Roll up! Roll up! See erudite Postmodern weltschmerz hardly distinguishable from real life images! The absence of gravitas was fairly total in 'the americans. new art', and, in a wretched sort of way, fascinating, which was undoubtedly what the curator, Mark Sladen, intended. Most of the 30 artists included in this exhibition are based in New York, a third in LA, a few from elsewhere, but nudged ribs and rolled eyes were driving the thing at such a pace that there was no time for any East Coast/West Coast dick-measuring contests.
Sladen's comment that the exhibition may be the first and last of its kind lent the show a good deal more grandeur than it deserved. He made it sound like F. Scott Fitzgerald noting that the resources of the last two centuries of civilization had been used up just by pulling off World War I. 'People will be more cautious of making work which foregrounds an idea of decadence now', quoth Sladen sombrely.
How a show based on playful, ambiguous comment functions in a culture that has pretty much vitiated and co-opted all artistic rebellion, is a much bigger question, however.
Roe Ethridge's photographic portrait of a bloody neo-party boy, Andrew WK (2000), may be a useful point of departure here. So too was the presence of Irish boy band Westlife, consummate ironists who were the subject of Amy Adler's vast process-based print. The work seemed to be calling out: ingest me! Prove you're consumer enough! It was a challenge of sorts for art-goers whose attention spans have probably withered after years of high-intensity spectating.
Rob Pruitt's glittery pandas have had their dwindling libidos commented on in the Western media to such a point of exhaustion that they must be welcoming the siren call of extinction by now. This is, of course, the same Rob Pruitt whose 1998 Cocaine Buffet was a 30-foot long trail of cocaine laid out in a gallery for the visitors' consumption. Like 'Snapshot', the recent survey show of young East coast artists at the Armand Hammer Museum in Los Angeles, 'the americans. new art' (all lower-case, which makes it look as if it should have a .com at the end) shared the same puppyish enthusiasm for its touristy selections.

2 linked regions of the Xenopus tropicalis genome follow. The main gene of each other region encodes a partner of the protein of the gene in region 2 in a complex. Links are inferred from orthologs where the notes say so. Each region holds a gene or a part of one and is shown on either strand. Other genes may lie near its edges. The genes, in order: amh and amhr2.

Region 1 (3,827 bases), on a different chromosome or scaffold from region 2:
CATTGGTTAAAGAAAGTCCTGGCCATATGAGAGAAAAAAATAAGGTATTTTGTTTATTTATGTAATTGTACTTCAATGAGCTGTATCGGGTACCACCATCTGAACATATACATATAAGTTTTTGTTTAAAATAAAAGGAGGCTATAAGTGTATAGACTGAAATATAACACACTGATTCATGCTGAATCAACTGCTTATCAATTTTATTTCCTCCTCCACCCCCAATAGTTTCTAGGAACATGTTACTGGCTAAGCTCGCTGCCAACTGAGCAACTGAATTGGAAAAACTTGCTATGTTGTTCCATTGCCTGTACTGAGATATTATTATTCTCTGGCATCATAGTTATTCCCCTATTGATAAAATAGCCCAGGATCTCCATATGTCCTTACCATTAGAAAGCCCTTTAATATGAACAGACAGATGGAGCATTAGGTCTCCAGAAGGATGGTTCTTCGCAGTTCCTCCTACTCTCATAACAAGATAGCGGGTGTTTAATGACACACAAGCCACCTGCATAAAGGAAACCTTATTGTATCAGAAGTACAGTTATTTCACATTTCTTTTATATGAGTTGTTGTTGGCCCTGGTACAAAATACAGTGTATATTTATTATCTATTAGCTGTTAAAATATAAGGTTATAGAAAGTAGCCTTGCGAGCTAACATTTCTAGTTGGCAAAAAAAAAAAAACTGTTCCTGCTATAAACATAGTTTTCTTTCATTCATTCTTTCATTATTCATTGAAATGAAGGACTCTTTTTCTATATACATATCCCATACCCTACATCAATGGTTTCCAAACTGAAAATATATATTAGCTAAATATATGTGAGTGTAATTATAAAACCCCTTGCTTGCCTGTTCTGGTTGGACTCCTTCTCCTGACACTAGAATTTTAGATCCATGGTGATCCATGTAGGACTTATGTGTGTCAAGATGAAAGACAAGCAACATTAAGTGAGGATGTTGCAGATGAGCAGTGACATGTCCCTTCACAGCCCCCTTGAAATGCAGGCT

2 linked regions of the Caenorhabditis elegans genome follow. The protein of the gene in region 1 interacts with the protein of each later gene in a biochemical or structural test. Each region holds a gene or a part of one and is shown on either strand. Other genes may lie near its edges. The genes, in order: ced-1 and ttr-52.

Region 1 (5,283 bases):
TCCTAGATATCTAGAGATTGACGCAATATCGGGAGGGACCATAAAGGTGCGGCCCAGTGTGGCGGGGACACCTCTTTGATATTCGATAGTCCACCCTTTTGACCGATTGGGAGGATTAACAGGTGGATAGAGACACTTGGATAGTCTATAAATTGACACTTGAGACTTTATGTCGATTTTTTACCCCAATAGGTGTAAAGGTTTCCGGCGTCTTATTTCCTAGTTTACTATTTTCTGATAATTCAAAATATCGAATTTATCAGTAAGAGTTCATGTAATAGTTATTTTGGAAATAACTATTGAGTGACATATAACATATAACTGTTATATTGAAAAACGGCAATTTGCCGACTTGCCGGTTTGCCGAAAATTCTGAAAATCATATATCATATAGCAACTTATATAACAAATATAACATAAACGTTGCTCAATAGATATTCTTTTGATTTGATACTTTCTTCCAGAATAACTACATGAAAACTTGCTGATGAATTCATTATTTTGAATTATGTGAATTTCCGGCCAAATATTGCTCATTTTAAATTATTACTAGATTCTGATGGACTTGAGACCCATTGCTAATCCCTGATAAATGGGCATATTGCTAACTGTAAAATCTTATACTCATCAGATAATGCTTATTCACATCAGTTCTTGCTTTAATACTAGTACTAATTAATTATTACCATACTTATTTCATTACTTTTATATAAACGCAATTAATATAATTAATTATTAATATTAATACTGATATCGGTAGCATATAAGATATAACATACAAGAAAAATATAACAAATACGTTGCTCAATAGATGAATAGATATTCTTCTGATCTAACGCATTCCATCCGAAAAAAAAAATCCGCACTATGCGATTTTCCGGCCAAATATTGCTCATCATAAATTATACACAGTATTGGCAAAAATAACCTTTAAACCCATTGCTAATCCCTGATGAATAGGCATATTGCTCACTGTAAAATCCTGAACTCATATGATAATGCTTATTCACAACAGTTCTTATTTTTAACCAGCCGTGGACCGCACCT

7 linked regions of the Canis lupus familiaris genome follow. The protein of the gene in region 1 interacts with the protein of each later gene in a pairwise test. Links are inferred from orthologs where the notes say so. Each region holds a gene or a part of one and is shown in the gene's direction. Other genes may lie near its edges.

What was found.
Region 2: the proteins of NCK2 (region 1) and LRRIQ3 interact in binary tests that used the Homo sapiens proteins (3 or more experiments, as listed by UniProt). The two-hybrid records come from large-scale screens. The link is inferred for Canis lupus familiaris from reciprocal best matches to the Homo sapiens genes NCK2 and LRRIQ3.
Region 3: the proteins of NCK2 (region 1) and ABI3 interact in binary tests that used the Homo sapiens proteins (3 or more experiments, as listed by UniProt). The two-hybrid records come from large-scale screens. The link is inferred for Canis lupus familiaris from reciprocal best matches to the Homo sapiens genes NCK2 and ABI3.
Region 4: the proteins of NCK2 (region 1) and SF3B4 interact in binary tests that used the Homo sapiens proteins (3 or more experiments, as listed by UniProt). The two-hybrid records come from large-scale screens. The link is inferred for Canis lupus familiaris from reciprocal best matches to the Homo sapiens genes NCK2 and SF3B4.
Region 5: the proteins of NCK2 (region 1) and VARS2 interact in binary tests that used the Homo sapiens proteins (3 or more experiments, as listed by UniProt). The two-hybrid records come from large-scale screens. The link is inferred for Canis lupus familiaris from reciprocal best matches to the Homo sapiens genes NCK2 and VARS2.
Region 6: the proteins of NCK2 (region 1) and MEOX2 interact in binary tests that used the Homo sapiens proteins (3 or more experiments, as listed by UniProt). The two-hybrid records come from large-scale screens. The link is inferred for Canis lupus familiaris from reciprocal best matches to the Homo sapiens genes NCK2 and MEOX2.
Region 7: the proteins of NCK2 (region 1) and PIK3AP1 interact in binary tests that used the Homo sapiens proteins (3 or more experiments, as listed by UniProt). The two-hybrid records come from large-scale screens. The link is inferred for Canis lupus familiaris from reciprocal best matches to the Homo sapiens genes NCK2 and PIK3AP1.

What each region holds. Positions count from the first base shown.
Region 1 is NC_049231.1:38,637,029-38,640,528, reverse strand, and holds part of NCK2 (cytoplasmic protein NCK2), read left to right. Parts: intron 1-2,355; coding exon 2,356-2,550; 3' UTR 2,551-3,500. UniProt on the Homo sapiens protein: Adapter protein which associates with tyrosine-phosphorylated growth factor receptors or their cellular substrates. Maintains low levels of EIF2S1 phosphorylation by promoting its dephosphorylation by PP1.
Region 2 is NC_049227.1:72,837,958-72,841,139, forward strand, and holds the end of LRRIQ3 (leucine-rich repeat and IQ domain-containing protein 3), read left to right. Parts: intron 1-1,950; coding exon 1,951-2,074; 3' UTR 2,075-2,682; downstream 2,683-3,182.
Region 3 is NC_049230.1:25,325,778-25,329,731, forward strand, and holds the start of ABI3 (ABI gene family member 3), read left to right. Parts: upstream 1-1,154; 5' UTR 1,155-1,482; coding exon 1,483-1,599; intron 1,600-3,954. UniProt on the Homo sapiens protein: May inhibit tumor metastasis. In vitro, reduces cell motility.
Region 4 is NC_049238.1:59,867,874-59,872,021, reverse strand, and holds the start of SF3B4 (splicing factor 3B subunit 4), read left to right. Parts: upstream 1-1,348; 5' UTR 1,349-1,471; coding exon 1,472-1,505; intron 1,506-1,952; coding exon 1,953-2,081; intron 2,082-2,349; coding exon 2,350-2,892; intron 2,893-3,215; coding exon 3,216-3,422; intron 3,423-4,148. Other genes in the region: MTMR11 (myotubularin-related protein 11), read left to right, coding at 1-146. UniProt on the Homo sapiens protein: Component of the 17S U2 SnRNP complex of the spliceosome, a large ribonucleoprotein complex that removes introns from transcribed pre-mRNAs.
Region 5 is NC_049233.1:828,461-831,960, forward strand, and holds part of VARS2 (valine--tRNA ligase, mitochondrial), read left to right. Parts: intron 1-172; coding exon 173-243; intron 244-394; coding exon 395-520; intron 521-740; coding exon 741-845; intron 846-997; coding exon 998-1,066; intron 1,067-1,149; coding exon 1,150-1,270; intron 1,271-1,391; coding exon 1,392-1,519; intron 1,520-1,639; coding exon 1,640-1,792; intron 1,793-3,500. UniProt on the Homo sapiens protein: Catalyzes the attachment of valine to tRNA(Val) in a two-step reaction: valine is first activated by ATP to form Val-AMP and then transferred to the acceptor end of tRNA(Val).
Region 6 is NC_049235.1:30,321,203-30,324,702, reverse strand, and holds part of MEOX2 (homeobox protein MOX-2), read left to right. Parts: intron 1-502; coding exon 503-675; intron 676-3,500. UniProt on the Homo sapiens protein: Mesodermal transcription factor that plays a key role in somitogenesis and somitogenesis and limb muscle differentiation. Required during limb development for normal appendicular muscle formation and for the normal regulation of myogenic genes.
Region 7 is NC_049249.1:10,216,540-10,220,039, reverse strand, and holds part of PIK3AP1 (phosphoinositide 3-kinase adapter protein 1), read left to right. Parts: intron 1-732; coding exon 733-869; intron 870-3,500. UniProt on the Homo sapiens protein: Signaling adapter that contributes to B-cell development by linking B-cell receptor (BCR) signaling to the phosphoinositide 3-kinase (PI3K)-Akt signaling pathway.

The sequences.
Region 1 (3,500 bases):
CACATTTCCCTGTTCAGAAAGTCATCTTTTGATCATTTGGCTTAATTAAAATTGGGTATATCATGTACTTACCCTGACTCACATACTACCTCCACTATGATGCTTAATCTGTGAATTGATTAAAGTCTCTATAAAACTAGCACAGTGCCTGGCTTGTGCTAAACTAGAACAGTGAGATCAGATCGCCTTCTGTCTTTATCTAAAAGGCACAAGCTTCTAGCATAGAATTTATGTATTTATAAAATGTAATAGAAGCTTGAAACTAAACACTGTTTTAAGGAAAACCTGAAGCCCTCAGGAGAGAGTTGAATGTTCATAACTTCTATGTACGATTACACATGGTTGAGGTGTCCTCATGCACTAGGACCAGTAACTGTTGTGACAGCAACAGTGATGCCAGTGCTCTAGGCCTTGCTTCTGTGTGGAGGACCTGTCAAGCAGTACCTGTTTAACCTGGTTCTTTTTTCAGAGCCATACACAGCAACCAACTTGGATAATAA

The Barbican's floor plan and the relentlessly cheery quality of the work on display made the show feel like an art fair, particularly on the upper floor, where booths are the norm. Nevertheless the range of careers on display was considerable - from Fred Tomaselli's well-known and gorgeous laminations of resin and pills Gravity's Rainbow (1999) to Rachel Feinstein's Yesterday (2000), a free-standing stage-set-like screen featuring a cartoonish 18th-century couple.
The catalogue essays were set in Ricci Albenda's supremely saccharin font (Albenda bold), which changes colour with each letter; a 'randomised prismatic system' which, according to the catalogue, 'says something about all the information we process these days and how it is banal and beautiful and sublime'. In the same catalogue Bennett Simpson played up to the element of graduate school lingua franca that glues this show together: 'the practical necessities of being an artist; how to get a gallery show, the acquisition of the theoretical knowledge particular to contemporary art's critical self; understanding the importance of Lacan, or the legacy of the Frankfurt school in debates about postmodernism'. No shit that Adorno would have the howling fantods in here, but he might be grimly reassured to see the same pressures of Postmodernist change still intensifying, not diminishing; dependency and conformism.
Only a few works seem part of a larger agenda, let alone a political one. Keith Edmier's fibreglass model of his pregnant mother, Beverly Edmier 1967 (1998), is a portrait of a mother, and a self-portrait by the child, but her pink Chanel suit and bobbed hair evokes an image of Jackie O., or Parker Posey in the same suit in Mark Waters' cult film The House of Yes (1997). Erik Parker's Texecuted (2001) includes the names of all the people executed under George W. Bush while he was governor of Texas. Kara Walker's silhouettes are here too, but small in size and context.
At its best the work in this show mines a deep vein of Ed Ruscha, privatizes the public realm and background radiation of cities and makes them transcendent. Evan Holloway's Gray Scale (2000) and Paul Pfeiffer's The Long Count Rumble in the Jungle (2001) are in this ballpark. But what it means to have a nation-based show about American art in late 2001 is a hellaciously big question, and it wasn't one that was properly addressed here.